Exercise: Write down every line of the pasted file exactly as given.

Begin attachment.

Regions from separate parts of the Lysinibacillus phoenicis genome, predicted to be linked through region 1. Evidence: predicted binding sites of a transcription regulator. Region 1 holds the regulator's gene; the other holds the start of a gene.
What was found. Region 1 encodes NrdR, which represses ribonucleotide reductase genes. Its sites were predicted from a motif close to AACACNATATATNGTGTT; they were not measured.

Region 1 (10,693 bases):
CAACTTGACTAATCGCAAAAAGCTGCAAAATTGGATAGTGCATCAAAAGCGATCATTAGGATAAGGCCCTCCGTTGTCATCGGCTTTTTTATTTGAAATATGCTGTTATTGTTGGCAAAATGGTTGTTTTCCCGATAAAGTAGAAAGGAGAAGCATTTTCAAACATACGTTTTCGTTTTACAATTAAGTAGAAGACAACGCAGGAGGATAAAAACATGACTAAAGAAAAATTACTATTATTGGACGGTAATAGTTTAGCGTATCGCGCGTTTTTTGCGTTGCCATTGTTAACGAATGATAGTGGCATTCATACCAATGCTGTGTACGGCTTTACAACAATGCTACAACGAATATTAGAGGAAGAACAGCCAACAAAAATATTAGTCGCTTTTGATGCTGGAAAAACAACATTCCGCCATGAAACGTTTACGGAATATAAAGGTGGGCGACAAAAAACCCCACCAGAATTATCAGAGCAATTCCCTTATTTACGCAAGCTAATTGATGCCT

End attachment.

Regions from separate parts of the Lysinibacillus phoenicis genome, predicted to be linked through region 1. Evidence: predicted binding sites of a transcription regulator. Region 1 holds the regulator's gene; the other holds the start of a gene.
What was found. Region 1 encodes NrdR, which represses ribonucleotide reductase genes. Its sites were predicted from a motif close to AACACNATATATNGTGTT; they were not measured.

Region 1 (10,693 bases):
CAACTTGACTAATCGCAAAAAGCTGCAAAATTGGATAGTGCATCAAAAGCGATCATTAGGATAAGGCCCTCCGTTGTCATCGGCTTTTTTATTTGAAATATGCTGTTATTGTTGGCAAAATGGTTGTTTTCCCGATAAAGTAGAAAGGAGAAGCATTTTCAAACATACGTTTTCGTTTTACAATTAAGTAGAAGACAACGCAGGAGGATAAAAACATGACTAAAGAAAAATTACTATTATTGGACGGTAATAGTTTAGCGTATCGCGCGTTTTTTGCGTTGCCATTGTTAACGAATGATAGTGGCATTCATACCAATGCTGTGTACGGCTTTACAACAATGCTACAACGAATATTAGAGGAAGAACAGCCAACAAAAATATTAGTCGCTTTTGATGCTGGAAAAACAACATTCCGCCATGAAACGTTTACGGAATATAAAGGTGGGCGACAAAAAACCCCACCAGAATTATCAGAGCAATTCCCTTATTTACGCAAGCTAATTGATGCCT